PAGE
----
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Historical background

Paithani gets its name from the place to which this craft belongs- 'Paithan'. Paithan is a town in Maharashtra, located in Aurangabad district. Paithan known as 'Pratishthana' was capital of Satavahana Empire in times of Ruler Shalivahana. This was the time when cotton and textiles were greatly exported from his empire to foreign countries and is also said to be the time when the Paithani saree developed.

Pitambar and Paithani were the two highly treasured textiles of this region, so exclusive that it has reference in Mahabharata describing the love of Krishna for Draupadi. When once Draupadi accidentally cut her finger, Lord Shree Krishna had torn a piece from his precious Pitambar cloth, to tie her bleeding finger!

Major contributors in modern history for Paithani to have flourished are the Peshwas, the Mughal Emperor Aurangzeb, and the Nizams.

A major turn in the history of Paithani is the shift in its manufacturing centre from Paithan to Yeola during the Peshwa period. Like other Indian textiles Paithani had a setback with the advent of the industrial revolution and the British rule in India. In late 19th century, a Sardar from Yeola, Raghuji Naik along with a trader Shyamji Walji brought a few weavers from Paithan to Yeola. Since 1980 Paithani weaving took a rebirth in town of Yeola. Before this Yeola Shalu was majorly manufactured in Yeola.

Practitioners of the art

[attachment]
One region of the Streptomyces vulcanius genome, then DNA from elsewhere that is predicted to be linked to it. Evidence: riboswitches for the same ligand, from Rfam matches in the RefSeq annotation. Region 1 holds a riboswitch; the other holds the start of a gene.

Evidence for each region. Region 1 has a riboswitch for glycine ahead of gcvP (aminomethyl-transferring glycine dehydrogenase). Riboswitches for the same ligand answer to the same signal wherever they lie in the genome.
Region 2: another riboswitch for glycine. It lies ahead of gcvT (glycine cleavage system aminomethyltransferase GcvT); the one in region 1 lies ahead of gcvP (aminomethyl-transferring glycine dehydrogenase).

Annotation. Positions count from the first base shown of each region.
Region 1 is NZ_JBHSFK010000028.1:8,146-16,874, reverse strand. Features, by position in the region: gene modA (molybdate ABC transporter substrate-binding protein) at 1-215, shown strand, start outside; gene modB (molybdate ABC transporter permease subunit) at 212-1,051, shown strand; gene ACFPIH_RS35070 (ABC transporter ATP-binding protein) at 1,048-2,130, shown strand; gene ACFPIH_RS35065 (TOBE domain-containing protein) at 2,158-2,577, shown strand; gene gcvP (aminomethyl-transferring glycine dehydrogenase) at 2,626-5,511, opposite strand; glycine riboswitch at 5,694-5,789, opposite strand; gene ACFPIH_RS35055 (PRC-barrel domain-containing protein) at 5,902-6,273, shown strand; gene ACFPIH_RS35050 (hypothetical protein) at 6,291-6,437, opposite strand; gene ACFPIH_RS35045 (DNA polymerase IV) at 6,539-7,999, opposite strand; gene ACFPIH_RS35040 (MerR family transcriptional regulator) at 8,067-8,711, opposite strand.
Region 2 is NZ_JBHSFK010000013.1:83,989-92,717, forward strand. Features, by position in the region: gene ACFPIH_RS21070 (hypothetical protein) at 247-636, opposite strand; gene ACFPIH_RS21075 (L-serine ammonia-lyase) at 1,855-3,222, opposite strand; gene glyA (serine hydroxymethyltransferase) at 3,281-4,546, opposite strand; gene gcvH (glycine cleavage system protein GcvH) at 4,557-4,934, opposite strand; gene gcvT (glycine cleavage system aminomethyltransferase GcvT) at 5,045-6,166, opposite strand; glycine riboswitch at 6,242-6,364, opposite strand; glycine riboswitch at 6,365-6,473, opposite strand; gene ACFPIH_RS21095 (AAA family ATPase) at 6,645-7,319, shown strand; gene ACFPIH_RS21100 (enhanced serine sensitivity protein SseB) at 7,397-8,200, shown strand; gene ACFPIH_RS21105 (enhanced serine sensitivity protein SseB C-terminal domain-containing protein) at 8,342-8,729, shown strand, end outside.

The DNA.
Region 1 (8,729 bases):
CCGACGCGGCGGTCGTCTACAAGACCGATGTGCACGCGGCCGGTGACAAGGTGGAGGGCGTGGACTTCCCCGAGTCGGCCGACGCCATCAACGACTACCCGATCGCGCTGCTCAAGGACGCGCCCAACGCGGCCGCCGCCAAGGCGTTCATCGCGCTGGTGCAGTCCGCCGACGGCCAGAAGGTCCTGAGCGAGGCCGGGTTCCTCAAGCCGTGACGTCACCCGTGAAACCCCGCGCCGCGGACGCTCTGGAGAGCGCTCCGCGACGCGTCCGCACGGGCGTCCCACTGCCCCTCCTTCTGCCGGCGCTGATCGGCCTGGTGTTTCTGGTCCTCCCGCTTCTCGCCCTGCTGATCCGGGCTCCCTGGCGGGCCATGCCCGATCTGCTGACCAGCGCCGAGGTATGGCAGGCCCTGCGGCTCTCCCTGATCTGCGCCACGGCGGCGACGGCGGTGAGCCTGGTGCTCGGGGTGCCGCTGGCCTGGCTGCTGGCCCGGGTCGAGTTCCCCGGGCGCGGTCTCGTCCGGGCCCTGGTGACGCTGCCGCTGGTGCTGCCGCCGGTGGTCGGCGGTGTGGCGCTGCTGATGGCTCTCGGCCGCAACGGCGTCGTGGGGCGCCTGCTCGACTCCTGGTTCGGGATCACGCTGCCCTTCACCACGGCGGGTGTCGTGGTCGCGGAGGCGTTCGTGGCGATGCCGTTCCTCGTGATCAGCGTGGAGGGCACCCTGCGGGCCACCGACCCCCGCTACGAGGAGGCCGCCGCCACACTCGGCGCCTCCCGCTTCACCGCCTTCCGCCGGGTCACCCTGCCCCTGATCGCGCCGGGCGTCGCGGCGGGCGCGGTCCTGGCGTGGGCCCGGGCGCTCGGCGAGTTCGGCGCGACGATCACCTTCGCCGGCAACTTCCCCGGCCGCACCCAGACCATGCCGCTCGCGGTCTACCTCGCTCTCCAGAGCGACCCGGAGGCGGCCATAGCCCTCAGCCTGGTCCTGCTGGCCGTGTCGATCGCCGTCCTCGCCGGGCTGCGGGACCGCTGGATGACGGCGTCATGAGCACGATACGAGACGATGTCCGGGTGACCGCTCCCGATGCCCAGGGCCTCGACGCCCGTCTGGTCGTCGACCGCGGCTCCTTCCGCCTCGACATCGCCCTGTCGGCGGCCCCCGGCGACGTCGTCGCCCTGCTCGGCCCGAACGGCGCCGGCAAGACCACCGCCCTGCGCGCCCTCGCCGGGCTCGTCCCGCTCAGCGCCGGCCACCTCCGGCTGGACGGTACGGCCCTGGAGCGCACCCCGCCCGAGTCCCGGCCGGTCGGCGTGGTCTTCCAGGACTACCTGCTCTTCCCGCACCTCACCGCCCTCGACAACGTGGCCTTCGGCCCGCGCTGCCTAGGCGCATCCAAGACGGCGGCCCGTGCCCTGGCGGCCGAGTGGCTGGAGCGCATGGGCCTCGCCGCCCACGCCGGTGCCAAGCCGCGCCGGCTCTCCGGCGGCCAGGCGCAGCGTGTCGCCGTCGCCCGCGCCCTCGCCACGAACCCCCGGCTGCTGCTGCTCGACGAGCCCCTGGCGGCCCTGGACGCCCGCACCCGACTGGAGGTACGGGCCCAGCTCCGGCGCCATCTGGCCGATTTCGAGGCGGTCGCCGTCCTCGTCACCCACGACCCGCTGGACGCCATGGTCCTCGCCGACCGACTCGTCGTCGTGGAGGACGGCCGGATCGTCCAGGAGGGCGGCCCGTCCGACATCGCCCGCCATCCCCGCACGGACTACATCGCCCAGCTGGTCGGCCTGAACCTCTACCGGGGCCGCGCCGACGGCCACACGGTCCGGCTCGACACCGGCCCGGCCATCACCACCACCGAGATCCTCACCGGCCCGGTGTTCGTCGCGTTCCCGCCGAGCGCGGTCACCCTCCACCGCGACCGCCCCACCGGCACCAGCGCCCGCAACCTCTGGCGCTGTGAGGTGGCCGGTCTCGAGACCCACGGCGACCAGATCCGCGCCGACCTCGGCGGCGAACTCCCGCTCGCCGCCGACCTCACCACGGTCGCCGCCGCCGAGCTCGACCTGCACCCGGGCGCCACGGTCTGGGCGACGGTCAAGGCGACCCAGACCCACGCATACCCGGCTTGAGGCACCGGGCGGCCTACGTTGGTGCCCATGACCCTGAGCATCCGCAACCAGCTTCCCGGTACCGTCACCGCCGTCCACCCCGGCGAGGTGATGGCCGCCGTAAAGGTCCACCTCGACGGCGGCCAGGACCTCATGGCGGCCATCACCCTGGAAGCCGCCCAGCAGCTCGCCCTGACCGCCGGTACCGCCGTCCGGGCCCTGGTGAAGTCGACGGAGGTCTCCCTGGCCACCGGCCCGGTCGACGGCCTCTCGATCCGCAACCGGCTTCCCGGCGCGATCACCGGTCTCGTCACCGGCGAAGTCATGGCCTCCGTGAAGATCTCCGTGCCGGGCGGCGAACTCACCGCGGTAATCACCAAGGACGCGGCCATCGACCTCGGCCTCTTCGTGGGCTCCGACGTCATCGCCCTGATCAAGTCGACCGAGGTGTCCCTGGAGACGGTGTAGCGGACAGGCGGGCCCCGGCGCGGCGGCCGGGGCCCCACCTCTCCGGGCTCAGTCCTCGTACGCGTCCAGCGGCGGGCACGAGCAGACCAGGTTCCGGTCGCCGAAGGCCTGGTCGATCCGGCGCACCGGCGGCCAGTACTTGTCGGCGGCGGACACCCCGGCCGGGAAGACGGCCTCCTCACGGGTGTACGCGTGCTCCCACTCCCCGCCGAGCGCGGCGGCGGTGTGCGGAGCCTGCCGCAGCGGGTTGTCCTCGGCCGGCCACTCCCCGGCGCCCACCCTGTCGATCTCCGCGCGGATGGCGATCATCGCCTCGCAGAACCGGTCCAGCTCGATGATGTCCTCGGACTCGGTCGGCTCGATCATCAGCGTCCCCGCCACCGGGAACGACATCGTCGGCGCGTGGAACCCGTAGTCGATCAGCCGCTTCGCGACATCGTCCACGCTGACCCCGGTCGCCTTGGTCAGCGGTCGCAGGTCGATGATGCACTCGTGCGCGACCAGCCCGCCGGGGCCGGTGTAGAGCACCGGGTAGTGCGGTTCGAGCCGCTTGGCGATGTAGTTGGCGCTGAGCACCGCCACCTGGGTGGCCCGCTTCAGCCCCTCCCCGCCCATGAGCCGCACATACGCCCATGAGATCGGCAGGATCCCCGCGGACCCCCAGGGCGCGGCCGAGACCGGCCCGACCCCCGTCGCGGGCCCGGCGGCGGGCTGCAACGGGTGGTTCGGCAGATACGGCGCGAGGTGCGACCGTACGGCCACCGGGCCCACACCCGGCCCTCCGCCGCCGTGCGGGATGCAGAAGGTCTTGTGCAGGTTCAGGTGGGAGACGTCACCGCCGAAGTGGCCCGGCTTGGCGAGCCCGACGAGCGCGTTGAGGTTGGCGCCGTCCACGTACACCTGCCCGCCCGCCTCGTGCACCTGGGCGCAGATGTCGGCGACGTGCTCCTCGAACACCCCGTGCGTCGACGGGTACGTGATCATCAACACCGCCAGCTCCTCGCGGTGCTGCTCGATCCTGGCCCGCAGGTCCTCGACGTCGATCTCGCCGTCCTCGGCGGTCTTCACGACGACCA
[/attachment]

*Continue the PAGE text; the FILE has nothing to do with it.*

- Traditionally four communities are said to practise the craft of weaving Paithani sarees. 1. Kshatriya, 2.Koshti, 3.Shali, 4.Nagpuri

- Traditionally men handled the task of weaving on loom, while women, children and the elderly helped in the pre and post processes. The main weaver on an average is between the age group of 17 and 45.

- This intricate and tedious skill was and is majorly passed on from one generation to other in a family. Children start helping in small tasks and as time passes by, are seen sitting next to their elders to learn and assist in weaving at the age of ten to eleven years. Though these traditions are still followed there are a number of additions to these traditions for good!

- Now this craft is being taught in various training centers which are affiliated to certain universities, or in an informal way an experienced weaver trains younger men in surroundings and later hires them as weavers. This has helped people across communities to get involved in this wonderful craft.

- Also young men in the villages and around learnt this craft to start their own production later. A trained person then teaches his other family members and enables a sustainable life for himself and his dependents.

- Another addition is that men now do not hesitate to make their wives and sisters their partners in this work. Women are seen weaving on looms as are the men.

- The third addition is that due to training facility the area of manufacturing Paithani sarees is increasing widely across villages and towns. Like the whole apparel market, the major season of rigorous sale for Paithani is summer and late winters as it is the peak time for marriage ceremonies in India.

- All the families involved in this craft are totally dependent on Paithani weaving for their livelihood. Except the ones who are newly learning. This is also because the manufacturing of sarees goes on continuously for the whole year.

- Depending upon the level of difficulty of craft, time taken for production varies from 10 days to 1 or 2 years.